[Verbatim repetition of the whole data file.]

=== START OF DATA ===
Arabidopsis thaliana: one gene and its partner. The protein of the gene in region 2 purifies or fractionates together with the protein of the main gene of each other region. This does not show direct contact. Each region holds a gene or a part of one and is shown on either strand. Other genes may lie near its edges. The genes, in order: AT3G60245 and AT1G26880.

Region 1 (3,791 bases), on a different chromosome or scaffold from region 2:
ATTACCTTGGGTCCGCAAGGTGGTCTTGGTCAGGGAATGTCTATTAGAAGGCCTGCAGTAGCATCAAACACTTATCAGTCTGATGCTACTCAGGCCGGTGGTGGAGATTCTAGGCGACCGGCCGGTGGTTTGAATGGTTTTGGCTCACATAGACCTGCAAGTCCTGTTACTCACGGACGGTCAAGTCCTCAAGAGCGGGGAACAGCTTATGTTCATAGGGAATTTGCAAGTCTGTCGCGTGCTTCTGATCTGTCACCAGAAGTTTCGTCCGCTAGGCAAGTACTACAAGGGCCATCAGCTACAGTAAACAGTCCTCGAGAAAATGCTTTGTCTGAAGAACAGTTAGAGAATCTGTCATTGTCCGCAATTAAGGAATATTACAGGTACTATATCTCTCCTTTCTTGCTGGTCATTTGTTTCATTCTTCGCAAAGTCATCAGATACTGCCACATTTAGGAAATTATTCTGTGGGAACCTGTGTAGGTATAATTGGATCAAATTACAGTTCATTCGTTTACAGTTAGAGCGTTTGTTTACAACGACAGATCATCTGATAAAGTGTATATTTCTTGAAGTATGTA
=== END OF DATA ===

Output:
Arabidopsis thaliana: one gene and its partner. The protein of the gene in region 2 purifies or fractionates together with the protein of the main gene of each other region. This does not show direct contact. Each region holds a gene or a part of one and is shown on either strand. Other genes may lie near its edges. The genes, in order: AT3G60245 and AT1G26880.

Region 1 (3,791 bases), on a different chromosome or scaffold from region 2:
ATTACCTTGGGTCCGCAAGGTGGTCTTGGTCAGGGAATGTCTATTAGAAGGCCTGCAGTAGCATCAAACACTTATCAGTCTGATGCTACTCAGGCCGGTGGTGGAGATTCTAGGCGACCGGCCGGTGGTTTGAATGGTTTTGGCTCACATAGACCTGCAAGTCCTGTTACTCACGGACGGTCAAGTCCTCAAGAGCGGGGAACAGCTTATGTTCATAGGGAATTTGCAAGTCTGTCGCGTGCTTCTGATCTGTCACCAGAAGTTTCGTCCGCTAGGCAAGTACTACAAGGGCCATCAGCTACAGTAAACAGTCCTCGAGAAAATGCTTTGTCTGAAGAACAGTTAGAGAATCTGTCATTGTCCGCAATTAAGGAATATTACAGGTACTATATCTCTCCTTTCTTGCTGGTCATTTGTTTCATTCTTCGCAAAGTCATCAGATACTGCCACATTTAGGAAATTATTCTGTGGGAACCTGTGTAGGTATAATTGGATCAAATTACAGTTCATTCGTTTACAGTTAGAGCGTTTGTTTACAACGACAGATCATCTGATAAAGTGTATATTTCTTGAAGTATGTA